What is your diagnosis?
Article Type: Report
Subject: Birds (Health aspects)
Birds (Research)
Infection (Diagnosis)
Infection (Research)
Author: Parker, Dennilyn
Pub Date: 06/01/2009
Publication: Name: Journal of Avian Medicine and Surgery Publisher: Association of Avian Veterinarians Audience: Academic Format: Magazine/Journal Subject: Health Copyright: COPYRIGHT 2009 Association of Avian Veterinarians ISSN: 1082-6742
Issue: Date: June, 2009 Source Volume: 23 Source Issue: 2
Topic: Event Code: 310 Science & research
Geographic: Geographic Scope: Canada Geographic Code: 1CANA Canada
Accession Number: 252006957
Full Text: History

An imprinted, juvenile American crow (Corvus brachyrhynchos) was presented to the Western College of Veterinary Medicine, University of Saskatchewan, for a toe injury. The crow had been acquired by the owner after the crow fell from the nest as a fledgling and had been in captivity for approximately 3 weeks. On physical examination, the toe was unremarkable; however, a large 5 x 4-cm cystic mass that encircled the cloaca was observed (Fig 1). The cloaca was patent and retained tone, and the crow was able to pass urates and feces normally. Several smaller cystic structures were located within the skin over the abdomen and were associated with the follicles around the tail feathers. No other abnormalities were observed on physical examination, and the crow was in good body condition, with slightly frayed feathers typical of improper housing.

The results of a complete blood cell (CBC) count were as follows: packed cell volume (PCV) 35%, total plasma protein 4.4 g/dl, and total leukocyte count was estimated at 3 x [10.sup.3] cells/[micro]l, with 1.02 x [10.sup.3] cells/[miro]l heterophils, 1.98 x [10.sup.3] cells/[micro]l lymphocytes, and an occasional leukocytozoon parasite observed. Results of a plasma biochemical panel were within reference ranges. (1) Ventrodorsal and lateral radiographs revealed a mass that appeared separate from the coelomic cavity. Black fluid was aspirated from the mass. A slide of this fluid was stained with a modified Wright stain and was submitted for cytologic evaluation (Fig 2).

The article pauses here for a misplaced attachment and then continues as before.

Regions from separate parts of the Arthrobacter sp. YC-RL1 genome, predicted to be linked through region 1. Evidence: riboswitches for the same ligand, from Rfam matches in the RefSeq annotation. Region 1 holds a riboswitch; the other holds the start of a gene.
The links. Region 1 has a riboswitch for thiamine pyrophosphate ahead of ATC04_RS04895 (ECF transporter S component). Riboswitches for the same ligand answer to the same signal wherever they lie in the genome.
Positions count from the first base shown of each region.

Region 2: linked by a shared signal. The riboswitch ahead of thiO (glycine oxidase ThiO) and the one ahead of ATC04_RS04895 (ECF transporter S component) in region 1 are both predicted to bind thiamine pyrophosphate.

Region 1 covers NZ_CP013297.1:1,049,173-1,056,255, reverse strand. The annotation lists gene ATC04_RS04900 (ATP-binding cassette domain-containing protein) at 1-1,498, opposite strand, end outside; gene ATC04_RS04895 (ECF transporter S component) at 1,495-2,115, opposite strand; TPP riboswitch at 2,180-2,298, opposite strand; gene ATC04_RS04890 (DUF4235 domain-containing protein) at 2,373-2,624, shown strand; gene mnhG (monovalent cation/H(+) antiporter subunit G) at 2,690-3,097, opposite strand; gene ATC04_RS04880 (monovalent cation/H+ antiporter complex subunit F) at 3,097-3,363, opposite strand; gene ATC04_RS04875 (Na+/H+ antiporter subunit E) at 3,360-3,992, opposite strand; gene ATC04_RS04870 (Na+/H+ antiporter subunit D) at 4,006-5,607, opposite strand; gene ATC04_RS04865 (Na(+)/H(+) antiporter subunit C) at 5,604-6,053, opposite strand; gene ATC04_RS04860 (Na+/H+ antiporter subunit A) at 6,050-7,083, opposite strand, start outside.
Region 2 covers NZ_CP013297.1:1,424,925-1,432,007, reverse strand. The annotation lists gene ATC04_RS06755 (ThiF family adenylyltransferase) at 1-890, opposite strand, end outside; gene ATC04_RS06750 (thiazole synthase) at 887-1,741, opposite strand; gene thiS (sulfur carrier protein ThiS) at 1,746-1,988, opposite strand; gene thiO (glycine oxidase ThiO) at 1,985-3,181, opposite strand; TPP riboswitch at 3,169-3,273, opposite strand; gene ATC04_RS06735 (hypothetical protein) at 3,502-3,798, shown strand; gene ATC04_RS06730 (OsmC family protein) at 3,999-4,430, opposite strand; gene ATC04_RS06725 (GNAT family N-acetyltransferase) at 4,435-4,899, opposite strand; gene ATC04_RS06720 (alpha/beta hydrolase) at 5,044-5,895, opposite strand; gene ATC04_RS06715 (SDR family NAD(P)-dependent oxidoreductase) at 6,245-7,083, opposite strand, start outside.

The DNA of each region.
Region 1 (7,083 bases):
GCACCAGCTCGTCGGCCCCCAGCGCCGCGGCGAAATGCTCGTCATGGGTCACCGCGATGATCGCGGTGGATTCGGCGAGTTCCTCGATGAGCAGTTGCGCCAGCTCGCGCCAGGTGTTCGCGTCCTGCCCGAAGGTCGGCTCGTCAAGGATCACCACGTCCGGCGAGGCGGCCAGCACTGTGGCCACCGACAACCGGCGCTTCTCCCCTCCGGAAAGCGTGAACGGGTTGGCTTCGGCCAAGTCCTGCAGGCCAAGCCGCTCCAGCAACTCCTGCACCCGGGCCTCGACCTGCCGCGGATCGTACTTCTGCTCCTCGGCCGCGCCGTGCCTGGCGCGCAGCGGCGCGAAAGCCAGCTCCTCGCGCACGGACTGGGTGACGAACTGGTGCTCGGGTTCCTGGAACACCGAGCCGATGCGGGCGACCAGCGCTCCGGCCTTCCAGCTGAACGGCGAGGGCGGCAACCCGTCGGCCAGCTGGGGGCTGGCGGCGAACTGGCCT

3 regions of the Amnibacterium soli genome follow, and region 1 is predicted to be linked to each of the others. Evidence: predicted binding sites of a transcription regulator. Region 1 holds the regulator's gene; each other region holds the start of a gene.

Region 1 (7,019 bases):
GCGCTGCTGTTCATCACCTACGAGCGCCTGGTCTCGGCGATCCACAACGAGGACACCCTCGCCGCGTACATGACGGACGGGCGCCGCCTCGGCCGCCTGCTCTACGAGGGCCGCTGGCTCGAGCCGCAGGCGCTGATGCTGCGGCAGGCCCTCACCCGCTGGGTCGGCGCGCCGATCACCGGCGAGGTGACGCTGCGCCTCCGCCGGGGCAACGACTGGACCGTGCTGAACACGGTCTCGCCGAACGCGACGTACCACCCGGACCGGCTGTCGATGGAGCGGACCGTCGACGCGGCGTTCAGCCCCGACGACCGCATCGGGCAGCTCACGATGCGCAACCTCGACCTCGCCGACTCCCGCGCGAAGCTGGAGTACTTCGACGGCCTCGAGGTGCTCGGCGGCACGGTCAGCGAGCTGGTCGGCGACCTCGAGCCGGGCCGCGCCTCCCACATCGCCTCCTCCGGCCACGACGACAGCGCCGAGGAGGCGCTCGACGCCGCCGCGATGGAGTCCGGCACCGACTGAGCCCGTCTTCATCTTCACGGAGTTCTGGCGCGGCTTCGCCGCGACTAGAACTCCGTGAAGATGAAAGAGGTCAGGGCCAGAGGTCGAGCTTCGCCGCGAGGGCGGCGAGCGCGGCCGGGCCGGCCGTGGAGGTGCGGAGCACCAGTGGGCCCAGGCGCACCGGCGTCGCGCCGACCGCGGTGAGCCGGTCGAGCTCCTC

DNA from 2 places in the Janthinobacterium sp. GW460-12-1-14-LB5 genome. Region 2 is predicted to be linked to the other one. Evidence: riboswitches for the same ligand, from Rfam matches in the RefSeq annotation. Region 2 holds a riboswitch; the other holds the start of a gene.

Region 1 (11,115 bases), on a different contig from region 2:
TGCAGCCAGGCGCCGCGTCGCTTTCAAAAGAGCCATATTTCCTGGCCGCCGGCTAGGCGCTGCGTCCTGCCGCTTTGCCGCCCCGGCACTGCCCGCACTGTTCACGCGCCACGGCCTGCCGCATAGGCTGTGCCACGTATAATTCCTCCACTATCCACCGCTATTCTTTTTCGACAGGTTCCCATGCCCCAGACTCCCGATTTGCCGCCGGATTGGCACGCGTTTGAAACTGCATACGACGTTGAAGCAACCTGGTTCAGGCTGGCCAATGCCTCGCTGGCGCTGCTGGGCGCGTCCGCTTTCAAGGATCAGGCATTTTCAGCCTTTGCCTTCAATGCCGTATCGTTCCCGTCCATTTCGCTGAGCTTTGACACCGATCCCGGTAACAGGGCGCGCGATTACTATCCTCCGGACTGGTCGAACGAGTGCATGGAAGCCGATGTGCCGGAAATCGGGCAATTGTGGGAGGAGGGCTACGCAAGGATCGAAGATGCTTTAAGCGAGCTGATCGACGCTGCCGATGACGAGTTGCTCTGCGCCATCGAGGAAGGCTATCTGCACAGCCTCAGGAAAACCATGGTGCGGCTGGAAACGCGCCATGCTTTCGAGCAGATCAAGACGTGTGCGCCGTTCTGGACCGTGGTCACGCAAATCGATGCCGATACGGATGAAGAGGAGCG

[FIGURE 1 OMITTED]

[FIGURE 2 OMITTED]

Diagnosis

Diagnostic rule-outs for the mass included bacterial, viral, parasitic, or fungal infection; neoplasia; or a developmental anomaly. The aspirated fluid contained a large number of eggs; the eggs ranged in color from light green to blue. Some of these eggs possessed operculated ends, whereas, others had a more pointed appearance. On further examination, the mass appeared to be made up of several hundred cysts, each cyst measured approximately 3 x 3 mm in diameter. Centrally located on each cyst was a small pore that released a black fluid, especially when the area was exposed to liquid by wiping with a wet gauze or rinsing under water. Two isolated cysts from the skin over the abdomen were removed and examined by histology (Fig 3). Each cyst contained 2 hemispherical flukes within thinwalled granulomas. A diagnosis of Collyriclum faba, a trematode of the Troglotrematidae family, was made.